However, there are also several negative trends visible. The percentage of women between ages 21 and 30 who have never received a Pap test has increased from 7% in 2000 to 10% in 2010. Another shocking statistic indicates that about 60% of women who have had a total hysterectomy, which means they no longer have a cervix, are still receiving Pap tests. While unnecessary tests cost money, they can also produce false results, anxiety, and additional tests and procedures. With increased dissemination and awareness of Pap test guidelines, physicians can work with their patients to provide appropriate care.



Posted by on November 9, 2011 - 9:58am

Consumers are often frustrated when they hear the results of research studies that indicate a "maybe" rather than a definitive answer.  Here's an interesting study that demonstrates the long road researchers often have to take.  On the other hand, trial and error sometimes leads to surprising results and are worth it.  This example also demonstrates how different medical disciplines can learn from each other.

A new study suggests that a common sexually transmitted virus already linked to cancer may also cause cardiovascular disease.

Women infected with the human papillomavirus, or HPV, are two to three times as likely as uninfected women to have had a heart attack or stroke, according to a report published recently in The Journal of the American College of Cardiology.

HPV is known to cause cancer of the cervix, vulva, penis, anus and throat, but the new study is the first to connect the virus to heart disease. The heart findings are not definitive: They show the virus may be associated with heart disease, but do not prove it caused the disease.

The senior author of the study, Dr. Kenichi Fujise, a cardiologist at the University of Texas Medical Branch in Galveston, said the research grew out of his quest to find out why some people have heart attacks even though they have none of the usual risk factors, like high cholesterol or high blood pressure. About 20 percent of patients with heart disease lack obvious risk factors, and researchers think those people must have other underlying problems that science has not yet figured out.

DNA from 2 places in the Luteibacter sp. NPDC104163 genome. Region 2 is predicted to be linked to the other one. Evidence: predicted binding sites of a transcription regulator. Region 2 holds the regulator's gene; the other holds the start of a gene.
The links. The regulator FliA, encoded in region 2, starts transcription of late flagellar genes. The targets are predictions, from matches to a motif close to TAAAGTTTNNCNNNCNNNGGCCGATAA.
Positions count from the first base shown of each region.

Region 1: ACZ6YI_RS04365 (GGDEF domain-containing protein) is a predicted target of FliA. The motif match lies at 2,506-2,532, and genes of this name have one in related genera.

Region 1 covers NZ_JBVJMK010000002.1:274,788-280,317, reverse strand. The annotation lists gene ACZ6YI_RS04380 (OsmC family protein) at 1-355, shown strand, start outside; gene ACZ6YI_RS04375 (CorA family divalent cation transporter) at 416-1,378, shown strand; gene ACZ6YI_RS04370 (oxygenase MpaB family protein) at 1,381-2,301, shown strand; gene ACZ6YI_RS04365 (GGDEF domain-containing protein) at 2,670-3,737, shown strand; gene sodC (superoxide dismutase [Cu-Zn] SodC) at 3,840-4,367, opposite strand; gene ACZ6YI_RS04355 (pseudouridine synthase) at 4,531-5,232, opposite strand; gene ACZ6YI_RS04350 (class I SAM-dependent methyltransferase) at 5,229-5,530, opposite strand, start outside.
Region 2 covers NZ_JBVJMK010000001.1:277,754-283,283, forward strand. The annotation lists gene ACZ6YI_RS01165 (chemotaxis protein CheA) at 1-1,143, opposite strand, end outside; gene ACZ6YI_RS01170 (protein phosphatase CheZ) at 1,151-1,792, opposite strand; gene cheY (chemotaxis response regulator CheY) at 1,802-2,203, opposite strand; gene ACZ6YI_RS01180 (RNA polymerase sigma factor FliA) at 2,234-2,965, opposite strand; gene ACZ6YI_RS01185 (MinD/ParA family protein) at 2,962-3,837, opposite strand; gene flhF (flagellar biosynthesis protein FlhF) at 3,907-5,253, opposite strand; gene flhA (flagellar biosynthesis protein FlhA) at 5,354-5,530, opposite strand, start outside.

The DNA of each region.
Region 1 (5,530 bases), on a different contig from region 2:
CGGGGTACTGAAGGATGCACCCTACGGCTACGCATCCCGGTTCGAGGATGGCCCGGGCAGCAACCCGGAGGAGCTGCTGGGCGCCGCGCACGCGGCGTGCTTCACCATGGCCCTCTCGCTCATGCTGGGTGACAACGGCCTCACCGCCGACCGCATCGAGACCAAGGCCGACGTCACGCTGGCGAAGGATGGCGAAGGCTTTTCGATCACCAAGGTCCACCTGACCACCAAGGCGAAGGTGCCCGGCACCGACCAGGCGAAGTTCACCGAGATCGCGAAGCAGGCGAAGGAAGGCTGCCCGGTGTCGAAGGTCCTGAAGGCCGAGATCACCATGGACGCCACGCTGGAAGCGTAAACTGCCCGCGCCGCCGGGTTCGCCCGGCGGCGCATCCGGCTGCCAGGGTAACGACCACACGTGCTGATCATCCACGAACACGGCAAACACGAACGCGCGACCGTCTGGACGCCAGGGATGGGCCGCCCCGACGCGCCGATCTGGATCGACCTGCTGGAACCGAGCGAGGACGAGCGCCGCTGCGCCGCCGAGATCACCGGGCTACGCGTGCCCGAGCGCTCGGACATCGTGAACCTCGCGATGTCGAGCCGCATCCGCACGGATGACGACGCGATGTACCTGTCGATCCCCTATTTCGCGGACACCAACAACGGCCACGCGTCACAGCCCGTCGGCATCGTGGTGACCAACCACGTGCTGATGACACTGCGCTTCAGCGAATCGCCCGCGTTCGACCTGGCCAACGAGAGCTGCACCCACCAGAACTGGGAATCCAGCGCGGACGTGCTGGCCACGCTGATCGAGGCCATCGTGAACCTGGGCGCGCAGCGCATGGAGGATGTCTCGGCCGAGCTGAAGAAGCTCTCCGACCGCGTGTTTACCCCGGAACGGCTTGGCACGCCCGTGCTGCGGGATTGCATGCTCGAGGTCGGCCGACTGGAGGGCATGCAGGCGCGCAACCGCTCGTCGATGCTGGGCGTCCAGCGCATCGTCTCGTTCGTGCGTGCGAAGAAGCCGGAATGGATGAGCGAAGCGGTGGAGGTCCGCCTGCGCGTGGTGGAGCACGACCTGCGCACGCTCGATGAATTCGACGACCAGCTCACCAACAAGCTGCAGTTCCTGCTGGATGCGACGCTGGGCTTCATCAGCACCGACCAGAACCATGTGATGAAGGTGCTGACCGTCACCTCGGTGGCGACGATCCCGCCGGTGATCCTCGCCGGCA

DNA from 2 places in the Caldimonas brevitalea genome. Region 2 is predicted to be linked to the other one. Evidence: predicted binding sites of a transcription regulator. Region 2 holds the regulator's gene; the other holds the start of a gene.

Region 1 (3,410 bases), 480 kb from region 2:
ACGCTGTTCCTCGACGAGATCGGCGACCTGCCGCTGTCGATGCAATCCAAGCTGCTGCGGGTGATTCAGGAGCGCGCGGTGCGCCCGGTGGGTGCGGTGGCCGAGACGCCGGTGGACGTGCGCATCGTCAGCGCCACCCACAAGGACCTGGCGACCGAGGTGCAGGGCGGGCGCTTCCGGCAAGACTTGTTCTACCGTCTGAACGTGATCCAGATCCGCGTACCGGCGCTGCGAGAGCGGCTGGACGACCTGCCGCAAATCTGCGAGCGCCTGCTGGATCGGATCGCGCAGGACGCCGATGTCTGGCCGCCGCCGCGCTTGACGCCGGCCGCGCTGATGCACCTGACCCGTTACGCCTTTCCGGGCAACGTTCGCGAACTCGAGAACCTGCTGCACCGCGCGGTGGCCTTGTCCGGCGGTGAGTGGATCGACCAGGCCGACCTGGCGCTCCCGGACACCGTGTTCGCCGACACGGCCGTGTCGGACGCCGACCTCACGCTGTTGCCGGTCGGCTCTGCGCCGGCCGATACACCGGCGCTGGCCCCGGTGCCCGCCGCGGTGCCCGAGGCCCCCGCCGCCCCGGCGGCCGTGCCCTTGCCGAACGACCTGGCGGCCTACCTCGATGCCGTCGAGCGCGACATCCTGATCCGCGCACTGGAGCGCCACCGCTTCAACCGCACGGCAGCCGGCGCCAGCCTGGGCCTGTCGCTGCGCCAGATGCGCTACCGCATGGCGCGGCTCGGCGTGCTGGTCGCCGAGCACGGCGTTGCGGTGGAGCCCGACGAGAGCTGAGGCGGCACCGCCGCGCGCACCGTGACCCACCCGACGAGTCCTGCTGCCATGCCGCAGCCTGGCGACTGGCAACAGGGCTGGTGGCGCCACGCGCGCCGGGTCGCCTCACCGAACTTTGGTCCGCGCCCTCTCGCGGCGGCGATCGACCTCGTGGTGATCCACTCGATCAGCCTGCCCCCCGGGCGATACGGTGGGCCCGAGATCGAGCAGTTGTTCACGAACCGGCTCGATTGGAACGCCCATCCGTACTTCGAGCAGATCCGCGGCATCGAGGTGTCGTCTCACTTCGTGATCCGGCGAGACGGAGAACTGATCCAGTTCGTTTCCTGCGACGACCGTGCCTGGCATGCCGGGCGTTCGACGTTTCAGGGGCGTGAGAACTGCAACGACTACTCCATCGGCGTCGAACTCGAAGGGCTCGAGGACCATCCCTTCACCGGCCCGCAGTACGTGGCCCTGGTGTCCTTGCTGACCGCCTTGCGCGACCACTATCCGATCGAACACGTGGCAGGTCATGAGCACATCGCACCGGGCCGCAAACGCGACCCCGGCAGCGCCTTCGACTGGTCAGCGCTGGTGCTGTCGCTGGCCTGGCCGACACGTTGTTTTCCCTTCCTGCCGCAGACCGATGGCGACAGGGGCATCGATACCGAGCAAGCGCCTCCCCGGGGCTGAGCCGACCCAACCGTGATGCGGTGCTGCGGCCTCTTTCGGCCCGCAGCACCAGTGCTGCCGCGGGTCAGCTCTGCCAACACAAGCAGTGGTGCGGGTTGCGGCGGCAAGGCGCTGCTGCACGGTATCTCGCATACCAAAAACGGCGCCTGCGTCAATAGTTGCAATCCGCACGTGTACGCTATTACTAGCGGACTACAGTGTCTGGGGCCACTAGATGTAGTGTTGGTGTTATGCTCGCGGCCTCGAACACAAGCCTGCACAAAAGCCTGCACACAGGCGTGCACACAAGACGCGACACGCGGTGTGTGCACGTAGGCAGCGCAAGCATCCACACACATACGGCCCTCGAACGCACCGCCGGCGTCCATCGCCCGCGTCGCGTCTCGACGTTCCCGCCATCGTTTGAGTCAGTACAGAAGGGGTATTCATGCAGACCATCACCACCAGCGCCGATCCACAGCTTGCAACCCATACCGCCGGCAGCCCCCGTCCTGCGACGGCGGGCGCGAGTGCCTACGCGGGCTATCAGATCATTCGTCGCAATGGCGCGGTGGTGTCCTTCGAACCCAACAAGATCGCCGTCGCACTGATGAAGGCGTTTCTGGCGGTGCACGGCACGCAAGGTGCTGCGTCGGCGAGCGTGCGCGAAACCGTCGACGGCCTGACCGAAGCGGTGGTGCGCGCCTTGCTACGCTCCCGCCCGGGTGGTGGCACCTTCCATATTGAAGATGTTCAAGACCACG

Dr. Fujise decided to study HPV because the virus can sabotage a gene called p53, which normally protects the body from cancer and may also help prevent artery disease. Inactivation of p53 occurs in a variety of cancers, and the gene is considered to be a sort of guardian of the genome. Disabling p53 may also lead to inflammation and thickening in the walls of arteries.  HPV is the most common sexually transmitted infection in the United States. Scientists estimate that half of sexually active men and women have been infected and that 80 percent of women have had it by age 50. The virus has many strains, only some of which cause cancer. In most people, the immune system fights off the virus.  The infection persists and causes cancer in only a small minority. Two vaccines are approved to prevent HPV infection and are recommended for young people before they become sexually active. The vaccine does not work in people who are already infected.

Dr. Fujise studied 2,450 women, ages 20 to 59, who took part in a national health survey from 2003 to 2006. The women used vaginal swabs to provide specimens for HPV testing and reported whether they had heart disease, which was defined in this study as ever having suffered a heart attack or stroke.

In all, 1,141 women had HPV. Sixty women had heart disease; of those, 39 also had HPV. When the researchers analyzed the data and adjusted for heart risks like smoking, blood pressure and weight, they found that women with HPV were 2.3 times as likely as those without the virus to have heart disease. The risk was even higher, 2.86 times that of uninfected women, in those who had HPV strains known to cause cancer.

Dr. Fujise said the results surprised him. “I was thinking maybe there would be just a weak link or no link, but this is a strong link,” he said.   Even if further research confirms the connection, most people who contract HPV would not be at special risk for heart disease. Dr. Fujise said that if the link is real, heart disease, like cancer, would be likely to develop only in people with lingering HPV infection.